Things to Consider When Packing Your Survival Kit

Survival Kit

Before you even start to stuff your pack with the supplies, gear and materials you think you need to survive you will need some wilderness survival training/knowledge, and be able to exercise good judgment first.

Furthermore, you must be able to accept the fact that you will make mistakes, which brings us to having and needing, the ability to adapt when your first set of plans has gone off the rails because of a mistake made or due to circumstances beyond your control.

If you cannot adapt, or refuse to adapt because of stubbornness, pride or from the lack of knowledge or training then you are setting yourself up for failure, and failure at this level can mean death. No gear in the world will save you from a mistake, a mistake you may be reluctant to admit. Failure to admit you made a mistake, or had overestimated your own abilities means you are not correcting the problem.

Not everything should go in your pack. There are certain core survival tools and materials that should be carried in your pocket or lashed to your body in some form or fashion. A pack can be lost if you fall in a river or stream, or are caught in an avalanche. The pack can be lost if you take a tumble and a strap or harness breaks and then your survival gear is over the cliff and riding the rapids toward the warm waters of the Gulf.

Anything can happen, so it is important that you have a compass, a map that is waterproofed, fire starting materials in a waterproof container, communication devices, knife, cordage, thermal blanket (s), and water purification pills in pockets or hooked to your belt. Also on your belt, you should have a full metal canteen and a small quality flashlight.  A metal canteen means you have a metal container for collection and purification of drinking water.

Failure to do your research can be deadly. We have stated this time and again. You must, to the best of your ability, know the area in which you are traveling, hiking, camping, or hunting. Know the terrain, likely weather conditions, wildlife, insects, and reptiles you may encounter, as well as flash floods and fire danger.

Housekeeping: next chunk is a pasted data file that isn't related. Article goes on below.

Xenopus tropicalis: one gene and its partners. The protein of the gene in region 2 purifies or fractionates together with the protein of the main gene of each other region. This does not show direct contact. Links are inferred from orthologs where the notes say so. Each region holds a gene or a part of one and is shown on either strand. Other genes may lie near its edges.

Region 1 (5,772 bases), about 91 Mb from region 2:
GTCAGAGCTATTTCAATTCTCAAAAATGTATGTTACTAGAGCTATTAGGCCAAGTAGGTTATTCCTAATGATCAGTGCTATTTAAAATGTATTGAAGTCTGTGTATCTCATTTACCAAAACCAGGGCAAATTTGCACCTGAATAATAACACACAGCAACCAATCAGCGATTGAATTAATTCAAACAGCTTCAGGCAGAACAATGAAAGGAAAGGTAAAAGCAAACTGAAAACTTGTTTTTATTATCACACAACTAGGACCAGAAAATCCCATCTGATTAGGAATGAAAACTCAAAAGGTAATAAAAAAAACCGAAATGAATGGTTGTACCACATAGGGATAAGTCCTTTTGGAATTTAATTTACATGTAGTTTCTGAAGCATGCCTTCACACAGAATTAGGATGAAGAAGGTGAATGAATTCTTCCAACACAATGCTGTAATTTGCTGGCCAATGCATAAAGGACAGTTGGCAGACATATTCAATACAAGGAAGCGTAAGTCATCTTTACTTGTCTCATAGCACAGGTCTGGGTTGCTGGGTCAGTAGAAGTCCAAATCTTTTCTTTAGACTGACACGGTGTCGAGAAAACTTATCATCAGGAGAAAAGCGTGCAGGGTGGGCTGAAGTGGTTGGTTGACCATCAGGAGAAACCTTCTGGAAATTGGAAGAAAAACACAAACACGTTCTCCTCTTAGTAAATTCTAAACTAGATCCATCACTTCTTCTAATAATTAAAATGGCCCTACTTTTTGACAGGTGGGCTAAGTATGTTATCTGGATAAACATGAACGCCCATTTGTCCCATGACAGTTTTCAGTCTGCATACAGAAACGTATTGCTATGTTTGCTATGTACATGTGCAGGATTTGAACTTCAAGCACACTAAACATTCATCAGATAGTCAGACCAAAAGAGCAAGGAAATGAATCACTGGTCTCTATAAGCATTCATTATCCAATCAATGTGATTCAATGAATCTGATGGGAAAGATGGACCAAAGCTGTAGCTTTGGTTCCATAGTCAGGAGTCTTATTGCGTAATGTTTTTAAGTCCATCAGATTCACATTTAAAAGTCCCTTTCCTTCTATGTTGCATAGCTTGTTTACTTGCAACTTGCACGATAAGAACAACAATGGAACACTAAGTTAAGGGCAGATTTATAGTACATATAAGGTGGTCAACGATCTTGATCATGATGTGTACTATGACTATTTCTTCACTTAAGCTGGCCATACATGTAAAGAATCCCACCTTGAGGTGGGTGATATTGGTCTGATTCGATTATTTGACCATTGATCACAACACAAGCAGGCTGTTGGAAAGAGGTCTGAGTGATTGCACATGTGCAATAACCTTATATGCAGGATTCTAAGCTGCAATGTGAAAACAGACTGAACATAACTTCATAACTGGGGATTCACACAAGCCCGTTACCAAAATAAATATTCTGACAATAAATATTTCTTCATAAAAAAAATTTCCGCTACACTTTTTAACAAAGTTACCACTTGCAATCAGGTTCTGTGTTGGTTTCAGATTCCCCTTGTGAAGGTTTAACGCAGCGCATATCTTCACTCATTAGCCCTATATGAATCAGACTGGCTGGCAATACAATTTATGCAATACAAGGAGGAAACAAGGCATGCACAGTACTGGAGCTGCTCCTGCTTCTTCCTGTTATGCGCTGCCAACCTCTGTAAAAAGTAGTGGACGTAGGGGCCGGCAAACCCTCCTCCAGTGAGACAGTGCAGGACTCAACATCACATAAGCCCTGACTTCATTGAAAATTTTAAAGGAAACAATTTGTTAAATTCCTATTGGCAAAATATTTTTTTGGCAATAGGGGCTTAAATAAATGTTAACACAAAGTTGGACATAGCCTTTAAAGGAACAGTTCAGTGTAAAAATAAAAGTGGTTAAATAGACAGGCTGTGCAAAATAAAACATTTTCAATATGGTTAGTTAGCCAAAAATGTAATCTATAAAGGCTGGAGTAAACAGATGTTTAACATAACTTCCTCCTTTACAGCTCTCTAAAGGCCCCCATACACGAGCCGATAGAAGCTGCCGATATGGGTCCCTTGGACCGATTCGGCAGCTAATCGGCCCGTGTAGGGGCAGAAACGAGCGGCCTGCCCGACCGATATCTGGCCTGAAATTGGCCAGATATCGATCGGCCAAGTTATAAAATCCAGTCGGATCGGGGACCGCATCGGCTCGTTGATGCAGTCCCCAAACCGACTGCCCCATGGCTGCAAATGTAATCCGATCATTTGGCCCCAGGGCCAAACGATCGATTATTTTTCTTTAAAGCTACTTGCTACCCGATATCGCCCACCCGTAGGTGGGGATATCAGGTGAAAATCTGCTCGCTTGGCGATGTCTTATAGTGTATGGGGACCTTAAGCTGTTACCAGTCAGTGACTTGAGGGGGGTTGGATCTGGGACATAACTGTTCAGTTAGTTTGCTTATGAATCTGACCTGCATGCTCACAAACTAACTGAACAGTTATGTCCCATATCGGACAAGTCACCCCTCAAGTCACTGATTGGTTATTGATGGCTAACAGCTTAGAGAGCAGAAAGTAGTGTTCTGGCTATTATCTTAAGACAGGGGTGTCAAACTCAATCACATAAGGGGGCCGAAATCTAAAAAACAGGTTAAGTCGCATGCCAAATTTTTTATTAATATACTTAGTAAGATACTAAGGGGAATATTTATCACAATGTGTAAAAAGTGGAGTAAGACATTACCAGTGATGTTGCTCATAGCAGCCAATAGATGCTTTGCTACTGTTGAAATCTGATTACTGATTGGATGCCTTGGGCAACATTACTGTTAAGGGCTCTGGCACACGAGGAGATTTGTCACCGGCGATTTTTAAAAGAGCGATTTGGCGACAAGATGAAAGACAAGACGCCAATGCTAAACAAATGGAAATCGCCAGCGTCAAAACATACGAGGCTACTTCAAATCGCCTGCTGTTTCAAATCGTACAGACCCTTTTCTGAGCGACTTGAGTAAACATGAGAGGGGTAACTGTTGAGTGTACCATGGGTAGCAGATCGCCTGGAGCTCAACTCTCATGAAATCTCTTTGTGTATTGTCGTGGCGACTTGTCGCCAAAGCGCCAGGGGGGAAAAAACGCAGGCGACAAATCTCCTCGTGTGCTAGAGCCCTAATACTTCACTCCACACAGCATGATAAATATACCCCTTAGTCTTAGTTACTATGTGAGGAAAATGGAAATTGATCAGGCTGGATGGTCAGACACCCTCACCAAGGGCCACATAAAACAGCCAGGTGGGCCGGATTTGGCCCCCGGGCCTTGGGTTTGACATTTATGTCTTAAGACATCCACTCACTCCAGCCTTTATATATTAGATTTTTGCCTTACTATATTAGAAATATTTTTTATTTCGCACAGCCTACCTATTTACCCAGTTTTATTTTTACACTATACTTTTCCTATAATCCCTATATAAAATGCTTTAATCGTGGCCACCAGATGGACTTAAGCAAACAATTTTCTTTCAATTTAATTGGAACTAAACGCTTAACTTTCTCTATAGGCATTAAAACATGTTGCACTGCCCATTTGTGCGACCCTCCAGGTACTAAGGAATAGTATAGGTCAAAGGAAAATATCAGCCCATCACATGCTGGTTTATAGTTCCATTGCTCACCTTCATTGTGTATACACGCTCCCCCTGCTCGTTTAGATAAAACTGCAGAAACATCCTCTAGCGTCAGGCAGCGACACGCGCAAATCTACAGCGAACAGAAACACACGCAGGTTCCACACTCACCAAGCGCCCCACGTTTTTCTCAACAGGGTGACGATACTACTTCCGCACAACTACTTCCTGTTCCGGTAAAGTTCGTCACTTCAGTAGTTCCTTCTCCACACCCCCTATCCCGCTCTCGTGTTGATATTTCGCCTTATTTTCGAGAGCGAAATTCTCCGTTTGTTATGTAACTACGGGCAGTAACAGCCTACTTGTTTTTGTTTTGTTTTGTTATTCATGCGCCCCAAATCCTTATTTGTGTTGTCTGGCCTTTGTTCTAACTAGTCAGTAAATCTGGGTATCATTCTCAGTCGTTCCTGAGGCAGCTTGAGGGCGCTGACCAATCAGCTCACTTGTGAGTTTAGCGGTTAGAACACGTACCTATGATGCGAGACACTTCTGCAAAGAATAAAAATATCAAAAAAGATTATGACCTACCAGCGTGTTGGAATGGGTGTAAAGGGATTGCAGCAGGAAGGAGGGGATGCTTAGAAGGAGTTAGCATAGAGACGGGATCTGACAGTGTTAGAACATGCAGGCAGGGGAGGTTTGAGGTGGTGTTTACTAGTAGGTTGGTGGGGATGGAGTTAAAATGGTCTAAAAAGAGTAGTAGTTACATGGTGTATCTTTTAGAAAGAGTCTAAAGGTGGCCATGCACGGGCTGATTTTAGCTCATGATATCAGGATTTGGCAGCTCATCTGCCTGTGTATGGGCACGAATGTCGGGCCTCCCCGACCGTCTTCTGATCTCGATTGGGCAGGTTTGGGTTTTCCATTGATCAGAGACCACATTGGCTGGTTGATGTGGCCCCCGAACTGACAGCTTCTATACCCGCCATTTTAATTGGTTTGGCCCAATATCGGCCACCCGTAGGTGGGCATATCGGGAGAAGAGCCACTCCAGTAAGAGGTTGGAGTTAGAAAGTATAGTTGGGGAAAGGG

Some might say, “Well I had no idea I would be in such and such a place”. Well, how could you not know? You started out from somewhere with a destination in mind. You want to go hiking, so you know where you want to hike, the same goes for camping and hunting, you start from somewhere and end up somewhere and the areas in between, as well as the destination should be well researched.

You have to know the route and likely dangers, resources and so forth before you start out. Planning an outdoor adventure is not a random thing where you start out driving with no destination in mind and then decide a path through the underbrush looks good for hiking, or simply drive aimlessly until you find a spot that looks good for camping or hiking. These things have to be planned. Impulsiveness when it comes to the wilderness is deadly. Mother Nature is unforgiving of those that do not show the proper respect and of those that lack a certain level of expertise or common sense.

Gear, gizmos, and gadgets are fun to play with but do you need all of it. Batteries die, and gadgets malfunction, so do not stake your life on either one. If you cannot read a compass and a map, you had better stay home and play in the tree house out back.

Electronics can be a lifesaver in a crisis, but if they don’t work, well, do you die then? If they can save your life and they don’t work, you have problems. Carry your gadgets, but have a map and compass, as well, and make sure you know exactly how to read both.

There is no magic formula when it comes to your backpack weight. The 25 percent of your body weight is simply a general rule. You may be able to carry more or maybe even less comfortably. Remember, out on the trail is vastly different from hiking up and down the sidewalk in front of your house to see how much you can carry.

You should know immediately if you can handle the weight. If you know you can’t, then do not convince yourself things will change once you get out on the trail. Things will change but not for the better.

What weight you can handle depends on many things, so a subjective number you read on a chart somewhere about body weight to pack ratio, means nothing, the reality of your situation is what matters.